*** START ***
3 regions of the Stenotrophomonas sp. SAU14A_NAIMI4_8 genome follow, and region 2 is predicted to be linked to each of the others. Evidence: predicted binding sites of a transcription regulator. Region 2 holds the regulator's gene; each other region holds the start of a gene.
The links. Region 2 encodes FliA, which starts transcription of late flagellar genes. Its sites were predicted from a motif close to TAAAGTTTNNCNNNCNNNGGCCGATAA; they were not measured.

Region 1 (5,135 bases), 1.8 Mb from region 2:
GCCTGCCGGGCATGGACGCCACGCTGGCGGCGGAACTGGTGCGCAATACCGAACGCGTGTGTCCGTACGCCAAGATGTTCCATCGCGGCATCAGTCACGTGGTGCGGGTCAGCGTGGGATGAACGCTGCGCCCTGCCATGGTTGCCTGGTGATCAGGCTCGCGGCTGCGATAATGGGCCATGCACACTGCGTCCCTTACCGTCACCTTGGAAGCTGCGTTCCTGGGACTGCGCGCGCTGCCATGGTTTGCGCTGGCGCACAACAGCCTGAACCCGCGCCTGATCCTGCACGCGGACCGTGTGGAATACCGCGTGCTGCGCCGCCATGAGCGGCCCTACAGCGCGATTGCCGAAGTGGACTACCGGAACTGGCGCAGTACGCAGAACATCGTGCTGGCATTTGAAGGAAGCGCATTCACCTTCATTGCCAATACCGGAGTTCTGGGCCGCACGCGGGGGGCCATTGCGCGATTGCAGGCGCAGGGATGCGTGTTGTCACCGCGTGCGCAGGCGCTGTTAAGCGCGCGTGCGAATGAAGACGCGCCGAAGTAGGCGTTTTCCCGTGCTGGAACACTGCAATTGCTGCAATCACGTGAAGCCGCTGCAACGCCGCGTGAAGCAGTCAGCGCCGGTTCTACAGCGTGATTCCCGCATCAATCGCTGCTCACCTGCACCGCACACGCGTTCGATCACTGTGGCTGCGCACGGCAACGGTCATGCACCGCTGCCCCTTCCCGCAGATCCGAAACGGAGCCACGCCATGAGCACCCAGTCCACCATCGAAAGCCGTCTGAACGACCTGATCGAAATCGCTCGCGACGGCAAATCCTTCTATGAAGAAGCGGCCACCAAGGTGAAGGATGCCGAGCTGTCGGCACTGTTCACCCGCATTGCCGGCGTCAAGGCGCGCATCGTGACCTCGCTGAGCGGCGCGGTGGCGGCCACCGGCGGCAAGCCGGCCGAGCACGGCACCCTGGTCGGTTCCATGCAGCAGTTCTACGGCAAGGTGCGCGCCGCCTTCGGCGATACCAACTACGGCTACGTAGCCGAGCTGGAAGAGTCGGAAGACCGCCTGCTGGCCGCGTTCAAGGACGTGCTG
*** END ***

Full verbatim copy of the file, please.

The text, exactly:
3 regions of the Stenotrophomonas sp. SAU14A_NAIMI4_8 genome follow, and region 2 is predicted to be linked to each of the others. Evidence: predicted binding sites of a transcription regulator. Region 2 holds the regulator's gene; each other region holds the start of a gene.
The links. Region 2 encodes FliA, which starts transcription of late flagellar genes. Its sites were predicted from a motif close to TAAAGTTTNNCNNNCNNNGGCCGATAA; they were not measured.

Region 1 (5,135 bases), 1.8 Mb from region 2:
GCCTGCCGGGCATGGACGCCACGCTGGCGGCGGAACTGGTGCGCAATACCGAACGCGTGTGTCCGTACGCCAAGATGTTCCATCGCGGCATCAGTCACGTGGTGCGGGTCAGCGTGGGATGAACGCTGCGCCCTGCCATGGTTGCCTGGTGATCAGGCTCGCGGCTGCGATAATGGGCCATGCACACTGCGTCCCTTACCGTCACCTTGGAAGCTGCGTTCCTGGGACTGCGCGCGCTGCCATGGTTTGCGCTGGCGCACAACAGCCTGAACCCGCGCCTGATCCTGCACGCGGACCGTGTGGAATACCGCGTGCTGCGCCGCCATGAGCGGCCCTACAGCGCGATTGCCGAAGTGGACTACCGGAACTGGCGCAGTACGCAGAACATCGTGCTGGCATTTGAAGGAAGCGCATTCACCTTCATTGCCAATACCGGAGTTCTGGGCCGCACGCGGGGGGCCATTGCGCGATTGCAGGCGCAGGGATGCGTGTTGTCACCGCGTGCGCAGGCGCTGTTAAGCGCGCGTGCGAATGAAGACGCGCCGAAGTAGGCGTTTTCCCGTGCTGGAACACTGCAATTGCTGCAATCACGTGAAGCCGCTGCAACGCCGCGTGAAGCAGTCAGCGCCGGTTCTACAGCGTGATTCCCGCATCAATCGCTGCTCACCTGCACCGCACACGCGTTCGATCACTGTGGCTGCGCACGGCAACGGTCATGCACCGCTGCCCCTTCCCGCAGATCCGAAACGGAGCCACGCCATGAGCACCCAGTCCACCATCGAAAGCCGTCTGAACGACCTGATCGAAATCGCTCGCGACGGCAAATCCTTCTATGAAGAAGCGGCCACCAAGGTGAAGGATGCCGAGCTGTCGGCACTGTTCACCCGCATTGCCGGCGTCAAGGCGCGCATCGTGACCTCGCTGAGCGGCGCGGTGGCGGCCACCGGCGGCAAGCCGGCCGAGCACGGCACCCTGGTCGGTTCCATGCAGCAGTTCTACGGCAAGGTGCGCGCCGCCTTCGGCGATACCAACTACGGCTACGTAGCCGAGCTGGAAGAGTCGGAAGACCGCCTGCTGGCCGCGTTCAAGGACGTGCTG